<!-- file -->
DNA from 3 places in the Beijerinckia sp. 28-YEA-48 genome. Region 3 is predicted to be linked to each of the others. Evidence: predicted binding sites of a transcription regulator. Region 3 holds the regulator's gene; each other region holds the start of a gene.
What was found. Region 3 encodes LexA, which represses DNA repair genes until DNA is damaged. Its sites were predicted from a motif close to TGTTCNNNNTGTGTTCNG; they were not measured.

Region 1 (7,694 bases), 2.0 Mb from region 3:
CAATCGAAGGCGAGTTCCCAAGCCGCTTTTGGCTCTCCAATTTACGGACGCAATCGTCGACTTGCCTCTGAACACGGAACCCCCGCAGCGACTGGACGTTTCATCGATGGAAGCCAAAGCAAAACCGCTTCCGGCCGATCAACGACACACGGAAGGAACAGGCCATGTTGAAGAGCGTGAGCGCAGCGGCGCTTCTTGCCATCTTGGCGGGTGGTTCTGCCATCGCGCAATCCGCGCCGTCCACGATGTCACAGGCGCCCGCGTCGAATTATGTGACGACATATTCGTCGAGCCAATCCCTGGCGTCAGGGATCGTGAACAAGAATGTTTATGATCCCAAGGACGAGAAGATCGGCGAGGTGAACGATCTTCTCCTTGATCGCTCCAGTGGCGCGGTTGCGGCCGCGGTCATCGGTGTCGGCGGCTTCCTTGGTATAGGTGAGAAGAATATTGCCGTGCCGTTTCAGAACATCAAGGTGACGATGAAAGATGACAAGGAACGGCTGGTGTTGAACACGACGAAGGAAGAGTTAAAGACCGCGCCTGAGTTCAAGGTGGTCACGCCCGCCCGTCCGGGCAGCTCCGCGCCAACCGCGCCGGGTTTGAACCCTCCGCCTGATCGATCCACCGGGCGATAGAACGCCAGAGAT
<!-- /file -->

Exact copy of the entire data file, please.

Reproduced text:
DNA from 3 places in the Beijerinckia sp. 28-YEA-48 genome. Region 3 is predicted to be linked to each of the others. Evidence: predicted binding sites of a transcription regulator. Region 3 holds the regulator's gene; each other region holds the start of a gene.
What was found. Region 3 encodes LexA, which represses DNA repair genes until DNA is damaged. Its sites were predicted from a motif close to TGTTCNNNNTGTGTTCNG; they were not measured.

Region 1 (7,694 bases), 2.0 Mb from region 3:
CAATCGAAGGCGAGTTCCCAAGCCGCTTTTGGCTCTCCAATTTACGGACGCAATCGTCGACTTGCCTCTGAACACGGAACCCCCGCAGCGACTGGACGTTTCATCGATGGAAGCCAAAGCAAAACCGCTTCCGGCCGATCAACGACACACGGAAGGAACAGGCCATGTTGAAGAGCGTGAGCGCAGCGGCGCTTCTTGCCATCTTGGCGGGTGGTTCTGCCATCGCGCAATCCGCGCCGTCCACGATGTCACAGGCGCCCGCGTCGAATTATGTGACGACATATTCGTCGAGCCAATCCCTGGCGTCAGGGATCGTGAACAAGAATGTTTATGATCCCAAGGACGAGAAGATCGGCGAGGTGAACGATCTTCTCCTTGATCGCTCCAGTGGCGCGGTTGCGGCCGCGGTCATCGGTGTCGGCGGCTTCCTTGGTATAGGTGAGAAGAATATTGCCGTGCCGTTTCAGAACATCAAGGTGACGATGAAAGATGACAAGGAACGGCTGGTGTTGAACACGACGAAGGAAGAGTTAAAGACCGCGCCTGAGTTCAAGGTGGTCACGCCCGCCCGTCCGGGCAGCTCCGCGCCAACCGCGCCGGGTTTGAACCCTCCGCCTGATCGATCCACCGGGCGATAGAACGCCAGAGAT